Grambling State University (GSU) is in a constitutional controversy with the American Civil Liberties Union of Louisiana and the Foundation for Individual Rights in Education over a recent e-mail sent by its president.

According to Marjorie Esman, executive director of the ACLU’s Louisiana chapter, an e-mail sent to students on July 13 from university president Dr. Frank Pogue prohibited students from “implying support for a candidate” via e-mail and would be considered “a violation of state policy.” Esman believes this is a violation of Grambling students’ First Amendment rights.

The AFRO obtained a copy of the e-mail sent to students which states: “Individuals who receive political campaign solicitations via university e-mail are advised to delete these emails upon receipt. DO NOT FORWARD campaign solicitations using university e-mail as this implies your support for the candidate and may be viewed as utilizing university resources for solicitation purposes, a violation of university and state policy.”

“This policy cannot stand,” Esman wrote in a letter to Pogue, according to the Associated Press. “A public university may not broadly deny its students the right to engage in such basic political speech. In fact, a university should encourage broad debate on issues of public importance, rather than censor speech.”

In an ambiguous letter dated Sept. 23 Pogue responded to the foundation, saying that the e-mail distributed in July does not reflect the school’s current policy on e-mail use. The Pogue letter further asserts that such policy does not restrict e-mail campaign solicitation by stating “Grambling State University does not have an e-mail policy restricting campaign solicitation,”.

Grambling State later issued another e-mail but this time it was a policy directed to university employees that Vanessa Littleton, GSU’s director of public relations, said indicates the university does not prohibit political expression.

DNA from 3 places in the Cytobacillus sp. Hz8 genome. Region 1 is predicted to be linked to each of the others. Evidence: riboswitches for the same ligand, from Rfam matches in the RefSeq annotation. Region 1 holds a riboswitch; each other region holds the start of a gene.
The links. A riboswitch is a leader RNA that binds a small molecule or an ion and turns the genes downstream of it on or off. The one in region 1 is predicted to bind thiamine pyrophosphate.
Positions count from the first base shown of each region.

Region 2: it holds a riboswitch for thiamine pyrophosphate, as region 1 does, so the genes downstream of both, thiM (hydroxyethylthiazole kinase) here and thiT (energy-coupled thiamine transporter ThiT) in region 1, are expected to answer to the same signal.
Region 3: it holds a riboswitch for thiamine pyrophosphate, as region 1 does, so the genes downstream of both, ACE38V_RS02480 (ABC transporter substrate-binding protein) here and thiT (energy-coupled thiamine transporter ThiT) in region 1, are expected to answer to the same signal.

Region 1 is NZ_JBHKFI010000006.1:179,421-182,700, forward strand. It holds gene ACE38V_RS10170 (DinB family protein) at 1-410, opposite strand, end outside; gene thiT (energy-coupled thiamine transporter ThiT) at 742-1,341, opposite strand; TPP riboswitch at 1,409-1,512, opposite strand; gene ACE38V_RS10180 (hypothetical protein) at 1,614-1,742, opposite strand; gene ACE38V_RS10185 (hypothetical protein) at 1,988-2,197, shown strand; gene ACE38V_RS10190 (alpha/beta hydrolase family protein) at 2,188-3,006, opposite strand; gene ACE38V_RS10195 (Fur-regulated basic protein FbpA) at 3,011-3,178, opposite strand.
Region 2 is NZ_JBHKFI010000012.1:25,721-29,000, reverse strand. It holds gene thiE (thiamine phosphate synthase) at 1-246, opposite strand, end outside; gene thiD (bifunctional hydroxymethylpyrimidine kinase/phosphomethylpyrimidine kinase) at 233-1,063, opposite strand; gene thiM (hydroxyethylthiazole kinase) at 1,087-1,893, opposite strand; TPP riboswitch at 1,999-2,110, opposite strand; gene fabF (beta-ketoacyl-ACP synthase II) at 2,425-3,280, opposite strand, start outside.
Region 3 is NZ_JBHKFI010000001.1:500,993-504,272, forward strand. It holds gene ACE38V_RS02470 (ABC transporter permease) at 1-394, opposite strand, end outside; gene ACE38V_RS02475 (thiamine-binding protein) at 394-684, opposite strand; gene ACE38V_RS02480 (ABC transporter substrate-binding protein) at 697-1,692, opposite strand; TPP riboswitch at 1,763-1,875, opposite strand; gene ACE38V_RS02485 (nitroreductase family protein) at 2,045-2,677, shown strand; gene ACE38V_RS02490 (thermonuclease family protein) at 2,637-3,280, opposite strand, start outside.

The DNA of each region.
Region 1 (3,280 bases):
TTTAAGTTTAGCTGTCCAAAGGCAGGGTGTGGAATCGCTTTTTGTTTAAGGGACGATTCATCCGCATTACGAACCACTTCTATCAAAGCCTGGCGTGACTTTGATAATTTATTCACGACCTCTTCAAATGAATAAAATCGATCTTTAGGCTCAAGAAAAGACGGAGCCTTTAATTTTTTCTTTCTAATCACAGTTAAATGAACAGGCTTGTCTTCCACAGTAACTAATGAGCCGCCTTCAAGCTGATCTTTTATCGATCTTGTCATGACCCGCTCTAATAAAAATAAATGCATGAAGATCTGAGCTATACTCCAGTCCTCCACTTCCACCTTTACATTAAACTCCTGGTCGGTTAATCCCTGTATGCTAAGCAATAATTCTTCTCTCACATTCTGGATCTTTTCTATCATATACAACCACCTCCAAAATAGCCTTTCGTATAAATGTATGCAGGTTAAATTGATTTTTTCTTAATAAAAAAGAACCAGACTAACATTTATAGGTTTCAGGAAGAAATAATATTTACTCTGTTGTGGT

A copy of this subsequent policy e-mail was sent by Littleton to the AFRO and outlines specific offenses regarding the use of the university’s e-mail system including “the creation or distribution of any disruptive or offensive messages, including offensive comments about race, gender, hair color, disabilities, age, sexual orientation, pornography, religious beliefs and practice, political beliefs, or national origin.”

“We do not have a similar policy for students,” said Littleton.

The ACLU and the Foundation for Individual Rights in Education issued a joint statement on Sept. 23 condemning GSU’s revised e-mail policy, and said that the school remained in violation of free speech protection.

“It’s too vague and too broad a prohibition on offensive terms. Students are left to figure out what others find offensive and might begin to self censor. This can have a very chilling effect on the First Amendment,” said Will Creeley, the foundation’s director of legal and public advocacy.

“We work with a network of attorneys and while we don’t engage in litigation ourselves, if a student were to face disciplinary action if found in violation of the current policy there might be a possibility of legal action. Just maintaining such a policy is in violation of the First Amendment,” he said.

Creeley said the foundation will continue to monitor the situation and implores Grambling State to “do the right thing.”

“We’re not taking our eyes off the issue,” he said. 

 

Melissa Jones

Special to the AFRO